Health insurance company Anthem announced on February 4th that it had suffered what appears to be the largest breach ever in the health insurance industry, affecting about 80 million people.
Once the dust had settled slightly, The New York Times carried a good article on the breach. Anthem, one of the country’s largest health insurers, said the hackers did not appear to have stolen information about its customers’ medical claims. But medical identification numbers were taken, along with Social Security numbers, addresses and e-mail addresses, which could be used for medical fraud.
Medical identify theft is growing because it pays. In black-market auctions, complete patient medical records tend to fetch higher prices than credit card numbers. One security expert said that at one auction a patient medical record sold for $251, while credit card records were selling for 33 cents.
Signs continue to point to China as the source of the attack, but it is unknown whether this is a state-sponsored attack or simply cybercriminals.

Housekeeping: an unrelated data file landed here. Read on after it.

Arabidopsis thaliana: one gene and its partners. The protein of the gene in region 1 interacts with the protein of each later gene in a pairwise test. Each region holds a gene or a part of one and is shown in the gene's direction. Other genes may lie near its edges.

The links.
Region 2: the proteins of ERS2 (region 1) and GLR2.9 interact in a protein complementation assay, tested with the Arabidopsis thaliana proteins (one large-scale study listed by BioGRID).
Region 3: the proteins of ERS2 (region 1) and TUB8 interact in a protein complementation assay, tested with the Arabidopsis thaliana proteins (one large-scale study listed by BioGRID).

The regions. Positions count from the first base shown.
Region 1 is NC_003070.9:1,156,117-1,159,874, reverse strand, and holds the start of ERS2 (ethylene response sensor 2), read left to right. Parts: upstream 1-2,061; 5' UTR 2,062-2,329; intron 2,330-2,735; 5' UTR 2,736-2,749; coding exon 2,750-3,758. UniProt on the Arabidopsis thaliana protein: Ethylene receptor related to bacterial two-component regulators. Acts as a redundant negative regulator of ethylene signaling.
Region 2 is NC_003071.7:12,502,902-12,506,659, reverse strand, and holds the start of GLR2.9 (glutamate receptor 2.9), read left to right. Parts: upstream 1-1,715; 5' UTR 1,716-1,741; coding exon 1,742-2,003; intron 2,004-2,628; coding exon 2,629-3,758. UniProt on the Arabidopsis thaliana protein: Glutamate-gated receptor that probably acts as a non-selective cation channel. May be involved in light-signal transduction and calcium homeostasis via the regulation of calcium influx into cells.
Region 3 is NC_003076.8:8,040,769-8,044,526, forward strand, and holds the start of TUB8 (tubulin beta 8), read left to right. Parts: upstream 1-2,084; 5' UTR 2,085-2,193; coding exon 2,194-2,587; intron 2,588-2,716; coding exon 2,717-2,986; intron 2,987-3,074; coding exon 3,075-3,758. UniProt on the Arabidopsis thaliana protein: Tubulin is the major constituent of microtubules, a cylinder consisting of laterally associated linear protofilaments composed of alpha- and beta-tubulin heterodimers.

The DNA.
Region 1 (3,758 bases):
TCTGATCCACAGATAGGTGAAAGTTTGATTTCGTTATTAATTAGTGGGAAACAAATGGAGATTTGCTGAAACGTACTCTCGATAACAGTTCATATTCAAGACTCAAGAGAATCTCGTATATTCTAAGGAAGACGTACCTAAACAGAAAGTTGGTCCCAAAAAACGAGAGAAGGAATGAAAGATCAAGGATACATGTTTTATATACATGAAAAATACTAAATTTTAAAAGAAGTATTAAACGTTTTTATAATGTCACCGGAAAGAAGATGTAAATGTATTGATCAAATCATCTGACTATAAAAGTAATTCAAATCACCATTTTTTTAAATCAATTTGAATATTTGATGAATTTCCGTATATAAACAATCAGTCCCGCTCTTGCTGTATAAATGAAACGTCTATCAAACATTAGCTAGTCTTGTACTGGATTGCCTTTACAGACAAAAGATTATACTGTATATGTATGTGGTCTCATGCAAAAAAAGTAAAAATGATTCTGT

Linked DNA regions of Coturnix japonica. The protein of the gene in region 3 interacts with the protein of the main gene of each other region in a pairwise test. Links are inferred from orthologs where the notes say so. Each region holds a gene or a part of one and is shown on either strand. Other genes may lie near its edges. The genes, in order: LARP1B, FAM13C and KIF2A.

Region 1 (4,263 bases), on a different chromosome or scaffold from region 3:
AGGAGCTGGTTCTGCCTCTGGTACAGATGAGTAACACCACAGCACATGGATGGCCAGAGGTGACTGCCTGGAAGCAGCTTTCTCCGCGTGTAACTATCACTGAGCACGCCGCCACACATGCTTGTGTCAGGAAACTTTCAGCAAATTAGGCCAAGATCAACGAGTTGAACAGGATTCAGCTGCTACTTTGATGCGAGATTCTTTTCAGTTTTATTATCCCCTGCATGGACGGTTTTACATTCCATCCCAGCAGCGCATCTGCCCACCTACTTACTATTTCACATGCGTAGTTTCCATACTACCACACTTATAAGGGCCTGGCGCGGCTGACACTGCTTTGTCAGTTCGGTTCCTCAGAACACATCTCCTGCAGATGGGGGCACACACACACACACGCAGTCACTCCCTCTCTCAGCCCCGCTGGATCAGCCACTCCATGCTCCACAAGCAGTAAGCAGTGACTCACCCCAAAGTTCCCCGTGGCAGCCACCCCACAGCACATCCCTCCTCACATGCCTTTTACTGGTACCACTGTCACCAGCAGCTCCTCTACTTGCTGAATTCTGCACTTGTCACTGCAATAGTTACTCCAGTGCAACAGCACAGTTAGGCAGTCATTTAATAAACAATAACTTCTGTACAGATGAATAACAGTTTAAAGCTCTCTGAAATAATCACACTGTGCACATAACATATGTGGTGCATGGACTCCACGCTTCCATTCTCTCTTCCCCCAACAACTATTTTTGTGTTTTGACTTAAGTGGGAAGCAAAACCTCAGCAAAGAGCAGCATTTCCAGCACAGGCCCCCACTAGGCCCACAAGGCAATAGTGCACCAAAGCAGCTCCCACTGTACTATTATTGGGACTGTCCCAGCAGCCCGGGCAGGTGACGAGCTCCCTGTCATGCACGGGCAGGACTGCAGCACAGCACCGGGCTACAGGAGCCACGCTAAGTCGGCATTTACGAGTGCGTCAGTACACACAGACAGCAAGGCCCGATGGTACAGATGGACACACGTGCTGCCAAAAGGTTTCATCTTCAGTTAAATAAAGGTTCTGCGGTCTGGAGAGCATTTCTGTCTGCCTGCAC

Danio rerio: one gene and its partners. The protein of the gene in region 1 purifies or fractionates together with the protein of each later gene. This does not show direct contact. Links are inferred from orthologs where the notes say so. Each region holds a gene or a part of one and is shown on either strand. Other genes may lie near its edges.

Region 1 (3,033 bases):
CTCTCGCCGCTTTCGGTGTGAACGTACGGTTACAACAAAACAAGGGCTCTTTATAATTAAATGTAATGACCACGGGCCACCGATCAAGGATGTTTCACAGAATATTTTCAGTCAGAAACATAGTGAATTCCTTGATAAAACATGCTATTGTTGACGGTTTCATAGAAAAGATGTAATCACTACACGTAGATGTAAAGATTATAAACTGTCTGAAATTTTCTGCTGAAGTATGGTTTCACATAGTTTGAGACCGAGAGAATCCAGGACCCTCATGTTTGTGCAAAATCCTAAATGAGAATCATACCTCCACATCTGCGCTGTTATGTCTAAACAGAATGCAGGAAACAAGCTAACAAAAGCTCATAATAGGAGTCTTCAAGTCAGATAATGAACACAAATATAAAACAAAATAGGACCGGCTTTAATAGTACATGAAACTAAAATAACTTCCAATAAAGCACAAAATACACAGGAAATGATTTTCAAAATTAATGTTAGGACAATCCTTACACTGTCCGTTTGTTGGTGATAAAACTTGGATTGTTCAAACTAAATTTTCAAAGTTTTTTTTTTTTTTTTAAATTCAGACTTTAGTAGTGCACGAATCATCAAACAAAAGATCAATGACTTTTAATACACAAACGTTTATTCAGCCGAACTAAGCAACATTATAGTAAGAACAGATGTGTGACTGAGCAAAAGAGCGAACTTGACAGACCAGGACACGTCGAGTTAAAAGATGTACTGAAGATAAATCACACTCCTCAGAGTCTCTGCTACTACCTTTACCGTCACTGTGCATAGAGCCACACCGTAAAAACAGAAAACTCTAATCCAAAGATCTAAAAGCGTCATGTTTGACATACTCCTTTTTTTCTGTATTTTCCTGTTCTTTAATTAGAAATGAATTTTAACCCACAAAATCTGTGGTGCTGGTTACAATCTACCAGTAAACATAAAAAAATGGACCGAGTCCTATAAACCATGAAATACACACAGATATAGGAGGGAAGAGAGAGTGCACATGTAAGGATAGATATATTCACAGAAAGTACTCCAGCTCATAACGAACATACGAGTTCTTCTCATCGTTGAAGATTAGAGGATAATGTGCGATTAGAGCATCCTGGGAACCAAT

Patient medical records typically include information not easily destroyed, including date of birth, Social Security numbers and even physical characteristics that make them more useful for things like identity theft, creation of visas or insurance fraud by fraudulently billing for expensive medical or dental procedures that were either never performed or performed on someone else. Some criminals have also tried a form of ransomware in which they threaten to reveal medical information unless they are paid. Creative SOBs, these hackers.
About 90 percent of health care organizations reported they had at least one data breach over the last two years, according to a survey from the Ponemon Institute, a privacy and data protection research firm. The founder, Larry Ponemon, a security expert, says most were because of employee negligence or system flaws, but a growing number are malicious or criminal.
And, if history holds true, having successfully breached one insurer, the attackers will try to breach others. Because that, apparently, is where the money is.
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Digital Forensics/Information Security/Information Technology